The protests raged on from October 2015 until Park was removed from power in March of 2016. During this time, the price of Ethereum went from under $1 to over $10 USD and word was spreading fast around Seoul. It's hard to say what exactly the government would have done had they not been embroiled in scandal, but it is likely they would have imposed some sort of restrictions - either an all out ban or an imposed limit on the amount of cryptocurrency someone could buy at one time. Unlike Coinbase, America's biggest exchange where individuals can only purchase cryptocurrency in $10,000 intervals, the Korean exchanges had no such limit. As a result, the average wealthy Korean was purchasing in $100,000-$500,000 intervals. When others got wind of how profitable these investments were, it became common for people to mortgage their homes in order to get in on the action.
To sum it all up, a tech savvy nation that highly valued digital goods and also had a penchant for gambling without a viable outlet was naturally drawn to cryptocurrencies. The densely packed and hyper-connected composition of Seoul allowed for word of the massive gains being made from cryptocurrency investments to spread rapidly throughout the population, creating a mania. The rise of cryptocurrency's popularity coincided with political turmoil that distracted the government from a situation that under normal circumstances, it would have tried to control.
Once I understood how South Korea developed it's ravenous appetite for cryptocurrencies, I followed up with Simon at Hashed's office in Gangnam (yes, as in Gangnam Style) to discuss where he thought this was all going.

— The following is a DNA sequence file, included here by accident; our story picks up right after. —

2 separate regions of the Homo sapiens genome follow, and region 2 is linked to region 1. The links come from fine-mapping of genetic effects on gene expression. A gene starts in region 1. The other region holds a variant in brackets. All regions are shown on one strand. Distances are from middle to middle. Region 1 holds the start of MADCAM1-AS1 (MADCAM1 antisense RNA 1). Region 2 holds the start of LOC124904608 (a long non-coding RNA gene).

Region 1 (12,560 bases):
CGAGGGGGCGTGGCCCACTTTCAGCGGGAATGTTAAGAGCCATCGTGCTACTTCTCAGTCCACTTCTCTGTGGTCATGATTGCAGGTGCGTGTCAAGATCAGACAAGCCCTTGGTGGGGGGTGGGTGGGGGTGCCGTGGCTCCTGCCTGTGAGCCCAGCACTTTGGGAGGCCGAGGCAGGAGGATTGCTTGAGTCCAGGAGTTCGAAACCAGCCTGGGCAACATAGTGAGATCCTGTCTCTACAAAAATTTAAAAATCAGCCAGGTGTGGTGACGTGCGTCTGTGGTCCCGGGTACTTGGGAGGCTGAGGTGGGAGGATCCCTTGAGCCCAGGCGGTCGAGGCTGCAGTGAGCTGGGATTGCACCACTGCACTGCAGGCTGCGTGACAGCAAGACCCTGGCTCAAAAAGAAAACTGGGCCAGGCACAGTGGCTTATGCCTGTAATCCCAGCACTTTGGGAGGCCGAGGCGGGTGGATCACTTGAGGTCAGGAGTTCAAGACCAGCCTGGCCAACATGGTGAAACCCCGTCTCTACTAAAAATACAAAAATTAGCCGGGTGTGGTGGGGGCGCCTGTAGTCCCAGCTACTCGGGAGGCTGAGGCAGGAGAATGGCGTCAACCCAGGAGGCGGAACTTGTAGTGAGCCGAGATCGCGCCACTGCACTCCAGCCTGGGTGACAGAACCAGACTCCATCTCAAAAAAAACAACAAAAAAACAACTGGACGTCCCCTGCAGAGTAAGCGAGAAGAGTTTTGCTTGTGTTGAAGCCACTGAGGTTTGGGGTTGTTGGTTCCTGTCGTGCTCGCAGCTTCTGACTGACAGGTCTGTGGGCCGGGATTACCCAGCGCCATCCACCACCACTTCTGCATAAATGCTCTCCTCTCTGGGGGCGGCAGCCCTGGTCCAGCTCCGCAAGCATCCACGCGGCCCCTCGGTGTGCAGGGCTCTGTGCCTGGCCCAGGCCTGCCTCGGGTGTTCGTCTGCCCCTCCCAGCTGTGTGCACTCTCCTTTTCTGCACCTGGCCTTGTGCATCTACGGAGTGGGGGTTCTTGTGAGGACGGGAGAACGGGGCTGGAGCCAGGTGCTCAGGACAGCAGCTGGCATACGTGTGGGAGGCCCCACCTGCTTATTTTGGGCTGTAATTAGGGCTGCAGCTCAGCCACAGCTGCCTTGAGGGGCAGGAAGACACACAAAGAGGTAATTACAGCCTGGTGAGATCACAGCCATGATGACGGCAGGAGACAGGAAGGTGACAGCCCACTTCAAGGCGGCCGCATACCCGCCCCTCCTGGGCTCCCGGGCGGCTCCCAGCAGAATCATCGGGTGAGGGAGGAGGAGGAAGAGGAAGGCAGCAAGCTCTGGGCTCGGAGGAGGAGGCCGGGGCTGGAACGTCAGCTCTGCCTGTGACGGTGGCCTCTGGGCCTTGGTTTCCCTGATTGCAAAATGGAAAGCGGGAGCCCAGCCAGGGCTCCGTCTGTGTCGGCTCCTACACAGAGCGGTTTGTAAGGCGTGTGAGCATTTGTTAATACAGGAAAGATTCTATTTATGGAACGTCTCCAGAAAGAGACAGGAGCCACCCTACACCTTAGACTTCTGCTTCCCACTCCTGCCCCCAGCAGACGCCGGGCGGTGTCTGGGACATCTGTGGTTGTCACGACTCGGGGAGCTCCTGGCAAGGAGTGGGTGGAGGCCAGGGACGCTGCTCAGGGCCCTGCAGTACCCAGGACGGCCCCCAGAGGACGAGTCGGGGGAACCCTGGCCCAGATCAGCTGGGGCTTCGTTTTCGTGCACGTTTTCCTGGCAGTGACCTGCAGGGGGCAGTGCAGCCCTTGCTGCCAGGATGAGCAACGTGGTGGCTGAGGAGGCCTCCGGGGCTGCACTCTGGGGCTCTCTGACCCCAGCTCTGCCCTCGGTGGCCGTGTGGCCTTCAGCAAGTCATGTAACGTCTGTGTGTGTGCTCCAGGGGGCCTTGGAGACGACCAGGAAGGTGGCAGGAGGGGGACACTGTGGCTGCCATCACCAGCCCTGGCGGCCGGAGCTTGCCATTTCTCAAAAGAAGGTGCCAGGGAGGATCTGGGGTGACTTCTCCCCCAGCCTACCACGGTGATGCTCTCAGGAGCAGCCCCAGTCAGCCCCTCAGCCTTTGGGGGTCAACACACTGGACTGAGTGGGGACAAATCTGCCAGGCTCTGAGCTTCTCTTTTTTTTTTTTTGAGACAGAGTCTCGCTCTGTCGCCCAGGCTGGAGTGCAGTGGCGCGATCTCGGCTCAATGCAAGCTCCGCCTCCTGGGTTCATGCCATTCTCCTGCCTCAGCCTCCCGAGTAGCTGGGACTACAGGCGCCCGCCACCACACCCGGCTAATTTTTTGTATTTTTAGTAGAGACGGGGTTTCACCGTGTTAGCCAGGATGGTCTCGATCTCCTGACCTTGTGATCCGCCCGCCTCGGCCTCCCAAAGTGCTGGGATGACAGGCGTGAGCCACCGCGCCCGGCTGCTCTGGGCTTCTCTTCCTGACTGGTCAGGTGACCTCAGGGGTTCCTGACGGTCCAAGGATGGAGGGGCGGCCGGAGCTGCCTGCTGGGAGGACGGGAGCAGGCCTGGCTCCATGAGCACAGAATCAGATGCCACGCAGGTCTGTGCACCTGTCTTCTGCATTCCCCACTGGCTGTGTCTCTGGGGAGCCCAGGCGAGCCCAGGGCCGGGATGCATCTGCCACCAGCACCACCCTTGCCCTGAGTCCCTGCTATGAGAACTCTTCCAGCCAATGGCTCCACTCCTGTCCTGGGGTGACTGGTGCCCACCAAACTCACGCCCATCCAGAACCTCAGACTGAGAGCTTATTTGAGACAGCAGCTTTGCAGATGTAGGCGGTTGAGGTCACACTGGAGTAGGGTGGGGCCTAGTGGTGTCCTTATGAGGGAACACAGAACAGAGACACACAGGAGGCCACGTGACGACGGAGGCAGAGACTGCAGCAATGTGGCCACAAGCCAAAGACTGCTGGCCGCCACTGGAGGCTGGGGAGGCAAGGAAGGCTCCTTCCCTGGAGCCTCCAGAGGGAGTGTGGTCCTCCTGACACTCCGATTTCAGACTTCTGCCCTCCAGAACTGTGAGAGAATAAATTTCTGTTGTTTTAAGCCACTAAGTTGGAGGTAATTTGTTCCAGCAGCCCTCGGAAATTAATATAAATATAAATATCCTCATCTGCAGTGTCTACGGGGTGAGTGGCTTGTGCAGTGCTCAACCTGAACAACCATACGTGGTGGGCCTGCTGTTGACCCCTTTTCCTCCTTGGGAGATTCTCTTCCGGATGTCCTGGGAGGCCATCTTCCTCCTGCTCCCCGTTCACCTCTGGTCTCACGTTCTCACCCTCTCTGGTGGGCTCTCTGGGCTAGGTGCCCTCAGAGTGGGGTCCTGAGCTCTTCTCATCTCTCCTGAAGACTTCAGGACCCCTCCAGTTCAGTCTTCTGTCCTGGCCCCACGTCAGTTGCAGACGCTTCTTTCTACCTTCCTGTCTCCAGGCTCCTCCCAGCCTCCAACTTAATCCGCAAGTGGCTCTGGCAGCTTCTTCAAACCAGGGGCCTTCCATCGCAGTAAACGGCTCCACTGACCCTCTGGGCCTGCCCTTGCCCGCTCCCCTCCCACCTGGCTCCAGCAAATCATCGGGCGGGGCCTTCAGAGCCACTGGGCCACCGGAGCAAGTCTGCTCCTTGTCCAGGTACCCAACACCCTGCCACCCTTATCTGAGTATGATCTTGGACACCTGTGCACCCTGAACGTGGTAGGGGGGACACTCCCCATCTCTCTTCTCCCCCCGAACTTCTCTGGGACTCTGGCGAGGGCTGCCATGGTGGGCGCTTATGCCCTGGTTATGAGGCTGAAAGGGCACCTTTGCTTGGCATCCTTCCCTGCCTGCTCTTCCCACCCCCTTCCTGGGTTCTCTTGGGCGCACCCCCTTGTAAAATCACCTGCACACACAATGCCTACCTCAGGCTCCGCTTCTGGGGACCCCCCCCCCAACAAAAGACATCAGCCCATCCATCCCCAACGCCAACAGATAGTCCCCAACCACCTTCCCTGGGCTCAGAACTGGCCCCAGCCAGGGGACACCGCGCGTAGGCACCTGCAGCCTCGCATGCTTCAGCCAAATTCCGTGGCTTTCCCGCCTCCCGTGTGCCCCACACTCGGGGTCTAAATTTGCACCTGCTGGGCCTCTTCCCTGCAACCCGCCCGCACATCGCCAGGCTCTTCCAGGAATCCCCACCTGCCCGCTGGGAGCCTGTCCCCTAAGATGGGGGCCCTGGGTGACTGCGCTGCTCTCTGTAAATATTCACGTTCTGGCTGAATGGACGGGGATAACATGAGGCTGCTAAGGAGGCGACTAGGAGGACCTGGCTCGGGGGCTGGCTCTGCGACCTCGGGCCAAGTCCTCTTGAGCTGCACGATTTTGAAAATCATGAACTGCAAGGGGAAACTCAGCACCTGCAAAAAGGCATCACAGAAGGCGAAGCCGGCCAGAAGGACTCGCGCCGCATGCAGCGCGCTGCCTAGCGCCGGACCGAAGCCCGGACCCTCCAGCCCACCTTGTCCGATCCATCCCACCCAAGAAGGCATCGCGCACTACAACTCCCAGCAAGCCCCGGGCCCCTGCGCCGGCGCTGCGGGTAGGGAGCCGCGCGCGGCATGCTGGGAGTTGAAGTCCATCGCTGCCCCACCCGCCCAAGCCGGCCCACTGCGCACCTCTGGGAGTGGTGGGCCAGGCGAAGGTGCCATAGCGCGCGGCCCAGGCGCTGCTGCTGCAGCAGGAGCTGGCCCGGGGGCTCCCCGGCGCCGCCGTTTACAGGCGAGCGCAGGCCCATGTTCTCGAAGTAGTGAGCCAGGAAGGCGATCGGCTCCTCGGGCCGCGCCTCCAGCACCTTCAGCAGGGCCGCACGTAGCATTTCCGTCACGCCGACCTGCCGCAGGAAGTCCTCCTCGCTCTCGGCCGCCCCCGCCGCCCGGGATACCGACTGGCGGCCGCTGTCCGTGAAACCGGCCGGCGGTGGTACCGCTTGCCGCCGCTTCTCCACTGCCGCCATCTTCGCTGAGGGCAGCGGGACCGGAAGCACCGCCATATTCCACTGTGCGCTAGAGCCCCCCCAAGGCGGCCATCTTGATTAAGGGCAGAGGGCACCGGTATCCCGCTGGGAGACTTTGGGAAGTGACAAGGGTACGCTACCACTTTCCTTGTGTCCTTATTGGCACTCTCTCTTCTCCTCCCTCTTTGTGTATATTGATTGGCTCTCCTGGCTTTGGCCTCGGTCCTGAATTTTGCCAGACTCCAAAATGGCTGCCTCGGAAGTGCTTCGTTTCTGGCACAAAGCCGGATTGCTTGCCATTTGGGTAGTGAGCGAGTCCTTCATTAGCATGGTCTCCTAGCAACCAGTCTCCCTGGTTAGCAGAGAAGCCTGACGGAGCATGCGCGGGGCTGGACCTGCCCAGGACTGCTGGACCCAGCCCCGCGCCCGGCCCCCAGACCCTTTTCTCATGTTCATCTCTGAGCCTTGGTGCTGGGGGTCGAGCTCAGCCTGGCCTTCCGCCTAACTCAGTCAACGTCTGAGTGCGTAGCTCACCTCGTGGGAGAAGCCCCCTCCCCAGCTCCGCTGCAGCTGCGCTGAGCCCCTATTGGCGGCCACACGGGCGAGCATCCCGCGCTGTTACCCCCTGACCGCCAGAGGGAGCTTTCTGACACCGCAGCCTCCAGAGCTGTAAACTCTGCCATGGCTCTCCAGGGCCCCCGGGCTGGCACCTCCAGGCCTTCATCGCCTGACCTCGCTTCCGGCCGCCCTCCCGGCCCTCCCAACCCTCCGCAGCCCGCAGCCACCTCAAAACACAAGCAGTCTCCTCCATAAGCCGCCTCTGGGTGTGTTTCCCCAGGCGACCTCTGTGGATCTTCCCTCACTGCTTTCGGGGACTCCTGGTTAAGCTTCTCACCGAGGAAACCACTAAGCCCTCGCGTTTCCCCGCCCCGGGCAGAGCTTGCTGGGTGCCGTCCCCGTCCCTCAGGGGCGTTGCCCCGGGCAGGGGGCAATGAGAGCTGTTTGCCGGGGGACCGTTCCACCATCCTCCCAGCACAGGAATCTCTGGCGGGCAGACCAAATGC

Regulations and Government
After the dust settled and President Moon Jae-in was elected, the government took a look at the situation that transpired amidst its own chaos and didn't like what it saw - a nation heavily invested in an asset that the government didn't fully understand. At multiple stages throughout 2017, the government expressed skepticism and negative sentiment towards cryptocurrencies.
When the South Korean Minister of Finance said during a radio interview in early 2018 that a ban on cryptocurrencies was "a live option," it sent the markets into a panic. In the following days, the market shed over $300 billion dollars in the sharpest correction in recent memory. After the comment, outraged South Koreans generated a presidential petition with 200,000 signatures urging the government not to move forward with a ban. The government eventually backtracked, stating that there would be no bans but that regulations would be coming.
On January 23rd, the governement announced that regulations would go into place effective January 30th. The government stated that it will put an end to "anonymous trading," meaning that only trading from accounts associated with legal South Korean citizens will be permitted. This will allow the government to tax gains while preventing minors and non-Koreans from trading cryptocurrencies on Korean exchanges.
Future Ban Unlikely
I asked Simon if he thought there was any possibility that the government would move forward with a ban in the future. He thinks that in the future, the government will be stewards of the crypto-economy as opposed to adversaries of it; his logic seems solid.
Whether the government likes it or not, Korea is already heavily invested in cryptocurrencies and there's nothing anyone can do to change that. It's also impossible to ignore the fact that Koreans have prospered more from the cryptocurrency boom than any other nation in the world. At the same time, given their level of exposure, they would be disproportionately affected by a major market downturn. Basically, the only thing the government can do is support the growth of the cryptocurrency market because a healthy market is good for South Koreans.